Demographic transition and demographic imbalance in India
I-1777 C.R. Park, New Delhi
In the coming decades, there will be growing demographic disparity in India and, like economic disparity, this should be a matter of serious concern for our planners and policy–makers. This demographic disparity leading to demographic imbalance may cause considerable social turbulence and may even pose a threat to political stability. Demographers must look far beyond demographic statistics and anticipate the consequences of demographic imbalance between different regions and states in India as well as between different religious communities, castes and tribes. Relevant data based on 1991 Census and National Family Health Survey (1992-93) are presented to highlight the ‘North-South Demographic Divide’.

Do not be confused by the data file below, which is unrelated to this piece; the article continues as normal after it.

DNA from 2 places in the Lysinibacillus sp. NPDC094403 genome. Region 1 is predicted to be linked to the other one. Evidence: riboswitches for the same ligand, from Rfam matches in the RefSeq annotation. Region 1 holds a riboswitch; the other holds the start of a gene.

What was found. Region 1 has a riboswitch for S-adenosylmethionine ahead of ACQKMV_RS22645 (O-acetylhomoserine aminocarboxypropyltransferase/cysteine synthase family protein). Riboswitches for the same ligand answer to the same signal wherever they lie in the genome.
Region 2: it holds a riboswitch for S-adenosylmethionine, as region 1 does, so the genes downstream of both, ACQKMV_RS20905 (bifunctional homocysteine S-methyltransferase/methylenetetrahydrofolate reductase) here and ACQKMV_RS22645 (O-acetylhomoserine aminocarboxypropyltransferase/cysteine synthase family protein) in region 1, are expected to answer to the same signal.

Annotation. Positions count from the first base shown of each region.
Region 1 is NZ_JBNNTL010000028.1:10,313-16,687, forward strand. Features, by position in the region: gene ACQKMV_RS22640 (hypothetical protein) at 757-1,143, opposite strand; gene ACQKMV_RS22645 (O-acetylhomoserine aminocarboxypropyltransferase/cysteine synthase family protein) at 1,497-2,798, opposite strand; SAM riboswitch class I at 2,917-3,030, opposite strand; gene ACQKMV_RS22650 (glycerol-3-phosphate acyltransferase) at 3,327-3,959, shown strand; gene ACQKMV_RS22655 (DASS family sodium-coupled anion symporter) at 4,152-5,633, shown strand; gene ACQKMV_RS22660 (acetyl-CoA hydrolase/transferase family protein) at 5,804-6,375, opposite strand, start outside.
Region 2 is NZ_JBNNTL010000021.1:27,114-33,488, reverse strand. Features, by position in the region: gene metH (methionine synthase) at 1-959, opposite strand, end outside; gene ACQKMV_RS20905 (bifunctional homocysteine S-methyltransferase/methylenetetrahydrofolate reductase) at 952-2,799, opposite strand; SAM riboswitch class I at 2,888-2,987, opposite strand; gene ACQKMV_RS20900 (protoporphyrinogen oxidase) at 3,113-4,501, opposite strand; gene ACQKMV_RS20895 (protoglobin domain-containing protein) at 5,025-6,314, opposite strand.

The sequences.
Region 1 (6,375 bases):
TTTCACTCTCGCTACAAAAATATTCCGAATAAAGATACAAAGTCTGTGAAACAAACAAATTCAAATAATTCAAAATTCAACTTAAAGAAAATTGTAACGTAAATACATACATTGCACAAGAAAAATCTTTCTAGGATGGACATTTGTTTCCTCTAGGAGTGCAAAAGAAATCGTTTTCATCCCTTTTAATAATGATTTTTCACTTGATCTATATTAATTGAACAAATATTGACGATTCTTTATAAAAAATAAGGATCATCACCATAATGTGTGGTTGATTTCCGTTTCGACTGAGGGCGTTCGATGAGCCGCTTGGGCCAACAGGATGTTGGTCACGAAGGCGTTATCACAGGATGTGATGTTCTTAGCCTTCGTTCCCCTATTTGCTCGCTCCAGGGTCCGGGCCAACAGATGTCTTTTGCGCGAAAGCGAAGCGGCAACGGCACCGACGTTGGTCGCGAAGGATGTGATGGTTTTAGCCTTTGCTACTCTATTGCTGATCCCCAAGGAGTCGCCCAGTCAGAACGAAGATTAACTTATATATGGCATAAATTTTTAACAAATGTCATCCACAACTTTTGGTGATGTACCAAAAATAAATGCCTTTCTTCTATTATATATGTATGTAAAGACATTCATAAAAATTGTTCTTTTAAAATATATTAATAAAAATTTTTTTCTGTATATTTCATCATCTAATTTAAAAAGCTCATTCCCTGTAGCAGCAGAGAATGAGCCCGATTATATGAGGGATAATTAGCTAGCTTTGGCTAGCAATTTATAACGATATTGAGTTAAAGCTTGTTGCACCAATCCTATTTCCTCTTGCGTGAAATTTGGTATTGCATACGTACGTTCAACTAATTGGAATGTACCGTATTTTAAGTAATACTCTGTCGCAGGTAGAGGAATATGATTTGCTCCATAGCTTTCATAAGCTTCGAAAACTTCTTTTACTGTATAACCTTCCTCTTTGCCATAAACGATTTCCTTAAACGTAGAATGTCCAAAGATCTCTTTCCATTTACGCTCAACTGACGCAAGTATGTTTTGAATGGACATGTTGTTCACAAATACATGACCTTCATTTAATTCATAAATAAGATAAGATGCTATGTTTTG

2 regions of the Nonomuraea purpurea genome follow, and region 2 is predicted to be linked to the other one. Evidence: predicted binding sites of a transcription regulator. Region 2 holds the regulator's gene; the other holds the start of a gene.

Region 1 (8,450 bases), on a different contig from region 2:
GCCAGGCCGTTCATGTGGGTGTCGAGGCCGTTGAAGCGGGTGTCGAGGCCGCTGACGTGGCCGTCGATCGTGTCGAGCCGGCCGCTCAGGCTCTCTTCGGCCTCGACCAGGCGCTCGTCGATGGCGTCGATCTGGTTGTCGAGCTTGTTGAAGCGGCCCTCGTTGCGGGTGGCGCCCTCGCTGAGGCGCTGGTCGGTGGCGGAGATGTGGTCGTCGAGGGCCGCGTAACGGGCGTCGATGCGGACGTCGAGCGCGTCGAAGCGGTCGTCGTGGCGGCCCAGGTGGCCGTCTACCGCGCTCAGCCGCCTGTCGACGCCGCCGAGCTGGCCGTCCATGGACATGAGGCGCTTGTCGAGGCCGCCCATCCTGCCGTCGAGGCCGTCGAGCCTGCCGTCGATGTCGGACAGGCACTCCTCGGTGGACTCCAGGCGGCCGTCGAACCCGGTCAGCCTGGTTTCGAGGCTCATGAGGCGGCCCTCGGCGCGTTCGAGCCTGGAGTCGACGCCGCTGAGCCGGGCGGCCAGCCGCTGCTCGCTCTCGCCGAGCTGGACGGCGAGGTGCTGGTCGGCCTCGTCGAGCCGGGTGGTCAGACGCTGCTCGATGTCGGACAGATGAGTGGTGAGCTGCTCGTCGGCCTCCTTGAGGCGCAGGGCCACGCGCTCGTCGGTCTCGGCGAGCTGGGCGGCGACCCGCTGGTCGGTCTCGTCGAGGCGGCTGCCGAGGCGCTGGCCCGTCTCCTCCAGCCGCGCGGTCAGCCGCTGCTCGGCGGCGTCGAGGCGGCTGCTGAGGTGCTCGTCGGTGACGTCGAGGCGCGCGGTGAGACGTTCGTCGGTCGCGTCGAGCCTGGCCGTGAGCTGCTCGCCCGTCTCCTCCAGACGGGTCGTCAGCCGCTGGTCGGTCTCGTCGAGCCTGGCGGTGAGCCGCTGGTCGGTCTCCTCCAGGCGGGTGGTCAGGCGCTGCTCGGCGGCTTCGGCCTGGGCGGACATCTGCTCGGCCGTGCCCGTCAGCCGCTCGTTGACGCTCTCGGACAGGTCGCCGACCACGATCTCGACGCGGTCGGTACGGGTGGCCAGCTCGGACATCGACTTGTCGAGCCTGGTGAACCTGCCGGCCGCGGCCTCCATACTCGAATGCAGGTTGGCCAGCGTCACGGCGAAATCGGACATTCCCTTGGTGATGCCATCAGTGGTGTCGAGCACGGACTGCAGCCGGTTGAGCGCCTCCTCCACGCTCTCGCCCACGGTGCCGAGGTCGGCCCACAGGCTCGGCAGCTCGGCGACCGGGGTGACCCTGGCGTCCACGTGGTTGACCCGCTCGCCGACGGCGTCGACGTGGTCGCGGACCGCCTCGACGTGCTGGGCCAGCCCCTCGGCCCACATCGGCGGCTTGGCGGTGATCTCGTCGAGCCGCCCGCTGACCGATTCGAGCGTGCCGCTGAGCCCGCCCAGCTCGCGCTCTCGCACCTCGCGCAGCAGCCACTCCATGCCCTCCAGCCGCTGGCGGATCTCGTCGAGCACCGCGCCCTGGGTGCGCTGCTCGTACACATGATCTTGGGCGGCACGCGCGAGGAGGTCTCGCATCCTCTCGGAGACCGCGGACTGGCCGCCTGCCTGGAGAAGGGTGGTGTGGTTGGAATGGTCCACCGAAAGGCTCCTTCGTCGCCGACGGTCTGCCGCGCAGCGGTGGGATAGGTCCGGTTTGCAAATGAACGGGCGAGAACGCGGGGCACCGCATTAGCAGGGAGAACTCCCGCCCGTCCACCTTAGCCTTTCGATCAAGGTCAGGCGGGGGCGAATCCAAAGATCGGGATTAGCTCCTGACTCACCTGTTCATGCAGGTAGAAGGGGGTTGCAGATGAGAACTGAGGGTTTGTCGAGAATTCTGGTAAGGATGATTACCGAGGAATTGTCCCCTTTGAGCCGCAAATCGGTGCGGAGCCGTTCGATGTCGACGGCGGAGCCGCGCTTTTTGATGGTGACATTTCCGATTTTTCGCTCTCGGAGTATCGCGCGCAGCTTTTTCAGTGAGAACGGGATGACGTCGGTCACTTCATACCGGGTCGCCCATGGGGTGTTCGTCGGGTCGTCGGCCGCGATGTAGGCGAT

The world population problem is zeroing in on South Asia and in particular, India, Pakistan and Bangladesh. India has a special responsibility in this regard because it is the second most populous country in the world, and is threatening to be the most populous country by the year 2035 or so. India owes to the world a speedy resolution of the population problem by rapidly curbing the birth and death rates as also the infant mortality rate. The crux of India’s population problem lies in the states of Bihar, Madhya Pradesh, Rajasthan and Uttar Pradesh, with a total population of 335 million in 1991, accounting for 40 per cent of India’s population. Our acronym for these states is BIMARU (in Hindi bimaru means sick). In international literature, the Kerala model of demographic transition has received considerable attention. The same is not true of Tamil Nadu which is a much larger state than Kerala, in both area and population. The factors which have contributed to the significant reduction in the birth rate in Tamil Nadu are different from those operating in Kerala. Leaving aside the tiny State of Goa, which has the lowest birth rate in India, Kerala and Tamil Nadu are success stories in the field of population control. As a matter of fact, all the southern states, Kerala, Tamil Nadu, Andhra Pradesh and Karnataka are doing well in family planning, whereas the four large states in the North, Uttar Pradesh, Bihar, Madhya Pradesh and Rajasthan, are lagging far behind. As a result, a peculiar situation has arisen in India in terms of what we call ‘North-South Demographic Divide’.North-South Demographic Divide'.